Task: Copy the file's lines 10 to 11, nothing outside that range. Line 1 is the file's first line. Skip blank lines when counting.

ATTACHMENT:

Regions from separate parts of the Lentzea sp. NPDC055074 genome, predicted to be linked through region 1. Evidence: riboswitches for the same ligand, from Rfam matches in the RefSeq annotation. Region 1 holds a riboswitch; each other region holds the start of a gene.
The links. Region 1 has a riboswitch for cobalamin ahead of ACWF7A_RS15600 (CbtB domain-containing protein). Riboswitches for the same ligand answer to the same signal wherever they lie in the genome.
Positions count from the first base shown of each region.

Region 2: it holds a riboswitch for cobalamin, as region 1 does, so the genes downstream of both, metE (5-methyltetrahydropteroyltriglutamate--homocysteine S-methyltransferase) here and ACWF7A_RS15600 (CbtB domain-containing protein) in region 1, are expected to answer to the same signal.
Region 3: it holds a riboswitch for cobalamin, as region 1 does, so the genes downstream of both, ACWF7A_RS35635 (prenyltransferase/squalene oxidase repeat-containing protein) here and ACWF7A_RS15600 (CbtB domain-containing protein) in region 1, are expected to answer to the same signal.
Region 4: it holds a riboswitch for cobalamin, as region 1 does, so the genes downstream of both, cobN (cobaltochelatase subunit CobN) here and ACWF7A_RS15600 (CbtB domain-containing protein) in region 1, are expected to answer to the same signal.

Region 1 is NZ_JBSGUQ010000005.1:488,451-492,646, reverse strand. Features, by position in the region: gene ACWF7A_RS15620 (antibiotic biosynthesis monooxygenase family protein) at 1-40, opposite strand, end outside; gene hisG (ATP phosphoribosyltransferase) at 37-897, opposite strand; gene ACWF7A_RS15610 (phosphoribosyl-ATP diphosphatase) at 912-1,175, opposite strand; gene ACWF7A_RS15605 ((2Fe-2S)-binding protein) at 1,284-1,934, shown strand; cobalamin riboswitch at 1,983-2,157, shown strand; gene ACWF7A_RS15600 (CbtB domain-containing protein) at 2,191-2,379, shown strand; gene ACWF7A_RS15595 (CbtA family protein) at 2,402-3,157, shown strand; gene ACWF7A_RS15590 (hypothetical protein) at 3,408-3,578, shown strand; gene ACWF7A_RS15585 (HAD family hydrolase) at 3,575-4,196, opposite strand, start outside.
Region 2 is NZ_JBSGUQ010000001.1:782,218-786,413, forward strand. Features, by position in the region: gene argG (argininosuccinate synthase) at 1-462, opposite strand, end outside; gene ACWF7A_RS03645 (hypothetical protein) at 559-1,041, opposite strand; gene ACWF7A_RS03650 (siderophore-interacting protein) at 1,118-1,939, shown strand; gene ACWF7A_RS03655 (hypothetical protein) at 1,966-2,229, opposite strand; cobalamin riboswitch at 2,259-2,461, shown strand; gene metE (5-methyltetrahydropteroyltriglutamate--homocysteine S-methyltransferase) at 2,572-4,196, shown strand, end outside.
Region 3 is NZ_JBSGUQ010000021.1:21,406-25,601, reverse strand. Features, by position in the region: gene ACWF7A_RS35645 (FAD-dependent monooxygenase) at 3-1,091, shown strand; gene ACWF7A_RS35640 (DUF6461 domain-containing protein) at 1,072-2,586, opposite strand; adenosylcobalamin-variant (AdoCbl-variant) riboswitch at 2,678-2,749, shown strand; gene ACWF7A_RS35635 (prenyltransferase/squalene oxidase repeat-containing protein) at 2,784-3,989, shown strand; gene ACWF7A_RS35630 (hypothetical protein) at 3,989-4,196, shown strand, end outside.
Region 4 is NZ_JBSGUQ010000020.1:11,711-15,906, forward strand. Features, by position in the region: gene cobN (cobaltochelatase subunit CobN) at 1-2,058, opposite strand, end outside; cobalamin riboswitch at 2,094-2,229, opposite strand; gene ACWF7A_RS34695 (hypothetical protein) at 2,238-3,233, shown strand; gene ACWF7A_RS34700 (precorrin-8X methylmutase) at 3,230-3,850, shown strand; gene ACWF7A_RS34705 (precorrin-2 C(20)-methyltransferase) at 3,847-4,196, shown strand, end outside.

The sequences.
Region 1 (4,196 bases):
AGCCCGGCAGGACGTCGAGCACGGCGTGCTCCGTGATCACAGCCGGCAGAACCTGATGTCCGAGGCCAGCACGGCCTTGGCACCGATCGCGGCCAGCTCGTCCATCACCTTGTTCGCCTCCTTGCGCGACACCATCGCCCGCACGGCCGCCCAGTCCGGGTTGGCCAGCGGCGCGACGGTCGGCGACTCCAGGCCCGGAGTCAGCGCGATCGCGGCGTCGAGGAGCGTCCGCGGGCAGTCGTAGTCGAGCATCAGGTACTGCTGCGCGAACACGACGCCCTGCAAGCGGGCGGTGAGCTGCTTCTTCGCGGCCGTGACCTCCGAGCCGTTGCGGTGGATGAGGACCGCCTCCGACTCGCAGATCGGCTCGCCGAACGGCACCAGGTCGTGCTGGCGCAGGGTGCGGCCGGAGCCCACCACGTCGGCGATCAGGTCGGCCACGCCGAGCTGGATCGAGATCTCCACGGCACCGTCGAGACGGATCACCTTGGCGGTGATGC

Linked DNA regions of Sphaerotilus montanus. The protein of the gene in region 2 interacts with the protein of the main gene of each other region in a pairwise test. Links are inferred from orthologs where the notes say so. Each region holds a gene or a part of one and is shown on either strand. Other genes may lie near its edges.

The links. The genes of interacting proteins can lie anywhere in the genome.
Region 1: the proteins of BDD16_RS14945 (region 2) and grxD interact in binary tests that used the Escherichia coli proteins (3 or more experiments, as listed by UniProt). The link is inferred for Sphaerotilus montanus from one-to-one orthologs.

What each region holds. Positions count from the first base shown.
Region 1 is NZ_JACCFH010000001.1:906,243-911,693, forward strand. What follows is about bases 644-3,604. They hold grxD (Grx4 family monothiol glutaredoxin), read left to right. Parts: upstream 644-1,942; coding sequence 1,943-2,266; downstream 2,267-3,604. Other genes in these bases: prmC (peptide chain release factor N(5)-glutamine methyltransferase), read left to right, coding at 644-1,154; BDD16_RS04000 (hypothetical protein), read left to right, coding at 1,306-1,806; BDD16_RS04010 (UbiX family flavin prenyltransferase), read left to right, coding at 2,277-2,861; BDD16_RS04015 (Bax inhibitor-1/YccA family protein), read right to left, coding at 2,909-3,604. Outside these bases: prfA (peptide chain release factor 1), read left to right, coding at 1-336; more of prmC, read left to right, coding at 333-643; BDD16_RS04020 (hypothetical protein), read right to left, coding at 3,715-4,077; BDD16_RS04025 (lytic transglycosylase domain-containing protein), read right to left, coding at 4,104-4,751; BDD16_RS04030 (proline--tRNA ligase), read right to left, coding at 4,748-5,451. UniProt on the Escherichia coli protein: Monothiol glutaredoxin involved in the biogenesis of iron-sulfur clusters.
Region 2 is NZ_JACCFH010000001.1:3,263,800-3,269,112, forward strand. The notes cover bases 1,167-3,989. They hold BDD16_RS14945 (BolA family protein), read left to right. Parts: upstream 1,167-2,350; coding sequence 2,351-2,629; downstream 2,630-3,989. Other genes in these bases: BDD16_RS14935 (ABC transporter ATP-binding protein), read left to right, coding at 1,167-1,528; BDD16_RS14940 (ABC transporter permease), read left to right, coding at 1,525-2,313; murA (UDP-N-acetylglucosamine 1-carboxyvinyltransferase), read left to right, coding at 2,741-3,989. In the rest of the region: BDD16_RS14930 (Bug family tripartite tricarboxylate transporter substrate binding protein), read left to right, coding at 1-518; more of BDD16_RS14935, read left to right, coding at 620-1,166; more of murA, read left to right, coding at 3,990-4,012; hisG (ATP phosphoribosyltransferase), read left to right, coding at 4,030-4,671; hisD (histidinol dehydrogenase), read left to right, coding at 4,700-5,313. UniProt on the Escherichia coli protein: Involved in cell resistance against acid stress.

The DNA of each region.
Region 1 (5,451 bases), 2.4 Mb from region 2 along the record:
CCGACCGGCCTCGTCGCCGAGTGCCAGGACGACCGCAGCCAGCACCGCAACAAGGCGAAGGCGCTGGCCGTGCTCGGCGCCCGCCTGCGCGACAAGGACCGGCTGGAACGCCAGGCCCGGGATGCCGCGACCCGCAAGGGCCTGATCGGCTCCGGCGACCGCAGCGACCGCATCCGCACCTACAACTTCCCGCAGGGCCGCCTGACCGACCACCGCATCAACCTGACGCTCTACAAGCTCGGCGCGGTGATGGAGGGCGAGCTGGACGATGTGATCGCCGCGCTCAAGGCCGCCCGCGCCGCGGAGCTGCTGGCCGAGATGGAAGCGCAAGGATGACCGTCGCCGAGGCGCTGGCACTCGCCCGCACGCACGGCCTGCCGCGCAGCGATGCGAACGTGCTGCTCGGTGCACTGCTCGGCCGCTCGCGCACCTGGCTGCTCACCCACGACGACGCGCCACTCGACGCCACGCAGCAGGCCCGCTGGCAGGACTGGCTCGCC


Region 4 is NZ_JBSGUQ010000020.1:11,711-15,906, forward strand. Features, by position in the region: gene cobN (cobaltochelatase subunit CobN) at 1-2,058, opposite strand, end outside; cobalamin riboswitch at 2,094-2,229, opposite strand; gene ACWF7A_RS34695 (hypothetical protein) at 2,238-3,233, shown strand; gene ACWF7A_RS34700 (precorrin-8X methylmutase) at 3,230-3,850, shown strand; gene ACWF7A_RS34705 (precorrin-2 C(20)-methyltransferase) at 3,847-4,196, shown strand, end outside.

The sequences.